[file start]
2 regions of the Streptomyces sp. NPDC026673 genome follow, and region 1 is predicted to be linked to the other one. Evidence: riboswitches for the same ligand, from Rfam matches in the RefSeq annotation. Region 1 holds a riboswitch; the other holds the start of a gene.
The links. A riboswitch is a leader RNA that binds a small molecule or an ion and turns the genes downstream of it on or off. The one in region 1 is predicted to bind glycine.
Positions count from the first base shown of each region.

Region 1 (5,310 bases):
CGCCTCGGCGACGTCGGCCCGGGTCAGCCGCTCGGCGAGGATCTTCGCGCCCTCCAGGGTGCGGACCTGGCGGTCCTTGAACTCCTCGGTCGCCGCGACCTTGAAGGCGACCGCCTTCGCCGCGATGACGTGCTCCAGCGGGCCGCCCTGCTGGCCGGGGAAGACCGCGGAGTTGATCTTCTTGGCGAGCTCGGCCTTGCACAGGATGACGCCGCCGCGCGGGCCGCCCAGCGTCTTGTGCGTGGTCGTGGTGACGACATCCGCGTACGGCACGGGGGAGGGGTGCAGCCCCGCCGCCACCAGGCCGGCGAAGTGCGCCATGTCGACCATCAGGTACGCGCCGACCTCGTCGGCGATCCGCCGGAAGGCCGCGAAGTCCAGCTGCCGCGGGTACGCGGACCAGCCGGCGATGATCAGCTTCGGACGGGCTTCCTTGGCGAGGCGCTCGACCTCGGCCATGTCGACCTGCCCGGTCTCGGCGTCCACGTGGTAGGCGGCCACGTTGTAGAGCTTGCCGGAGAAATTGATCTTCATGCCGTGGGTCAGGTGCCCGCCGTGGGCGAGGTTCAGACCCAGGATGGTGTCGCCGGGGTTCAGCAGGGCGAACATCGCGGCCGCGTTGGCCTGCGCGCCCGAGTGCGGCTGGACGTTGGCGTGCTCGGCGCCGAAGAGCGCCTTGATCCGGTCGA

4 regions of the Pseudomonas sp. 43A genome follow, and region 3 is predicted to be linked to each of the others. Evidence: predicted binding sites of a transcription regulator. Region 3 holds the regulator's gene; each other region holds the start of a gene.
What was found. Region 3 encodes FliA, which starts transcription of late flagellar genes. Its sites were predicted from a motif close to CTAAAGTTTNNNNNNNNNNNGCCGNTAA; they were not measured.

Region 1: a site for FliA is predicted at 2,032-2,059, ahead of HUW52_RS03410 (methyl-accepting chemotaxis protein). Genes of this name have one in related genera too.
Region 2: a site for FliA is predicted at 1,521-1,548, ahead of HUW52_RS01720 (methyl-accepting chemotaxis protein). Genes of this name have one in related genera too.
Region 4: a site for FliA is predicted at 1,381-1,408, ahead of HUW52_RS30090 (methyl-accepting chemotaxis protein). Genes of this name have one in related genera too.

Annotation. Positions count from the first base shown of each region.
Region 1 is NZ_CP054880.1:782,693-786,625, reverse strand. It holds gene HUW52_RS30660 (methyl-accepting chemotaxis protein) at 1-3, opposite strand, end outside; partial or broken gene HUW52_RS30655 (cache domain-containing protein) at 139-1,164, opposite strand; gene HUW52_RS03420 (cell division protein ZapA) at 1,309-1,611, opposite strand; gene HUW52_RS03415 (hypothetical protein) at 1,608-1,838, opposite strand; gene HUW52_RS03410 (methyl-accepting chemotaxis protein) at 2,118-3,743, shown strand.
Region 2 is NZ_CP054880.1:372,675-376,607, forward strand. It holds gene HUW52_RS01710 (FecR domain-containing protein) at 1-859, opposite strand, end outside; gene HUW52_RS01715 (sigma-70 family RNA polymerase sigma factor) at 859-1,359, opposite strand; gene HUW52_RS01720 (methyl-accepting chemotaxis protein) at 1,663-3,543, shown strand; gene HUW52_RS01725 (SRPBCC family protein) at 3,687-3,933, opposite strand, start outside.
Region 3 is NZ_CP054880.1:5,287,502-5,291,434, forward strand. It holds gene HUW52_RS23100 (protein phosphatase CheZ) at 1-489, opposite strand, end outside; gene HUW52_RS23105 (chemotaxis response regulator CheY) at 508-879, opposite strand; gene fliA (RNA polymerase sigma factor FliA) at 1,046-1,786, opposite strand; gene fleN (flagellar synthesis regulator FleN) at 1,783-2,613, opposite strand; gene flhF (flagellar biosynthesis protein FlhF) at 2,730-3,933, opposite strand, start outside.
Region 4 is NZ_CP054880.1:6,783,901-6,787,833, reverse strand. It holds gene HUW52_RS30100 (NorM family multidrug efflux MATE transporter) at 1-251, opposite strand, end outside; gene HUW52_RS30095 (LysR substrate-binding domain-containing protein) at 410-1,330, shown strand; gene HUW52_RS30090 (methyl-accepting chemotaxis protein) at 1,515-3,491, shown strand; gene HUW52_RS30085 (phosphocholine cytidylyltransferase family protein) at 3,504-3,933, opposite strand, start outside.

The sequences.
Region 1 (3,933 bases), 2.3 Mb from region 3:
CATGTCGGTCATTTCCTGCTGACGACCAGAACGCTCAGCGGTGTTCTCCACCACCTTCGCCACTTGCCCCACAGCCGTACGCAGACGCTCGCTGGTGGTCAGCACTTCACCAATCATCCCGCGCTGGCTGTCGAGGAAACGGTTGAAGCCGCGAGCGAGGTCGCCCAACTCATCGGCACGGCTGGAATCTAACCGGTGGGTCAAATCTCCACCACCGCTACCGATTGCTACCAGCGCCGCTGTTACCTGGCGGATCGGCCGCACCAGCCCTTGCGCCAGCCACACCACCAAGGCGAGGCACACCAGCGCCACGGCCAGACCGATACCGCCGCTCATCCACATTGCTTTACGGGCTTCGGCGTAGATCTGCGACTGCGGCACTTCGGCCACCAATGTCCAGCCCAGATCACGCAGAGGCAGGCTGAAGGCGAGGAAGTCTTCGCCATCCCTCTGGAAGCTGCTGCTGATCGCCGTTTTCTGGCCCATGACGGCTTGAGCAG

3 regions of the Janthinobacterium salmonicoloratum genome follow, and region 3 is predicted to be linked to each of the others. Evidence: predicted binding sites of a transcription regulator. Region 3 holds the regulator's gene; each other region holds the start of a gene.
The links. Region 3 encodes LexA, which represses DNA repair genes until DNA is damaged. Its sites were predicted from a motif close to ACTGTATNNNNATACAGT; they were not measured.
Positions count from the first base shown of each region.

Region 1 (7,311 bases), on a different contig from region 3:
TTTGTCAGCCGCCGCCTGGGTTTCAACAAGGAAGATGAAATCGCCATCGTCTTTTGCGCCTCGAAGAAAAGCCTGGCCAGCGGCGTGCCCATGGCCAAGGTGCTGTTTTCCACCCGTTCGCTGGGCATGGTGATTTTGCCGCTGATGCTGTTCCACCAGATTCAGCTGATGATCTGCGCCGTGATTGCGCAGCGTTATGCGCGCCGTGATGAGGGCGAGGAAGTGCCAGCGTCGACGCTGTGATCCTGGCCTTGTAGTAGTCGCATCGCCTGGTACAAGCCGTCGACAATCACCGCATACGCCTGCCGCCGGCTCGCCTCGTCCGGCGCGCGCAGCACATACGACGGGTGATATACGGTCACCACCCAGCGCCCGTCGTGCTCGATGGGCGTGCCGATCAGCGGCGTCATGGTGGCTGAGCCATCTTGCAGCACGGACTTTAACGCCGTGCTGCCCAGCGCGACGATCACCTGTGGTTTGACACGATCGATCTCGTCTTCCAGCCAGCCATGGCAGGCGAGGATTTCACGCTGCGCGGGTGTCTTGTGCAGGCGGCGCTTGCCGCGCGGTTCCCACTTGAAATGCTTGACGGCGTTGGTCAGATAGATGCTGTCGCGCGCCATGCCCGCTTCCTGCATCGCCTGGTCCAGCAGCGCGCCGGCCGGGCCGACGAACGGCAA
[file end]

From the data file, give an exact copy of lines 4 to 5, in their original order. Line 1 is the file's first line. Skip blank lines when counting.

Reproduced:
Region 1 (5,310 bases):
CGCCTCGGCGACGTCGGCCCGGGTCAGCCGCTCGGCGAGGATCTTCGCGCCCTCCAGGGTGCGGACCTGGCGGTCCTTGAACTCCTCGGTCGCCGCGACCTTGAAGGCGACCGCCTTCGCCGCGATGACGTGCTCCAGCGGGCCGCCCTGCTGGCCGGGGAAGACCGCGGAGTTGATCTTCTTGGCGAGCTCGGCCTTGCACAGGATGACGCCGCCGCGCGGGCCGCCCAGCGTCTTGTGCGTGGTCGTGGTGACGACATCCGCGTACGGCACGGGGGAGGGGTGCAGCCCCGCCGCCACCAGGCCGGCGAAGTGCGCCATGTCGACCATCAGGTACGCGCCGACCTCGTCGGCGATCCGCCGGAAGGCCGCGAAGTCCAGCTGCCGCGGGTACGCGGACCAGCCGGCGATGATCAGCTTCGGACGGGCTTCCTTGGCGAGGCGCTCGACCTCGGCCATGTCGACCTGCCCGGTCTCGGCGTCCACGTGGTAGGCGGCCACGTTGTAGAGCTTGCCGGAGAAATTGATCTTCATGCCGTGGGTCAGGTGCCCGCCGTGGGCGAGGTTCAGACCCAGGATGGTGTCGCCGGGGTTCAGCAGGGCGAACATCGCGGCCGCGTTGGCCTGCGCGCCCGAGTGCGGCTGGACGTTGGCGTGCTCGGCGCCGAAGAGCGCCTTGATCCGGTCGA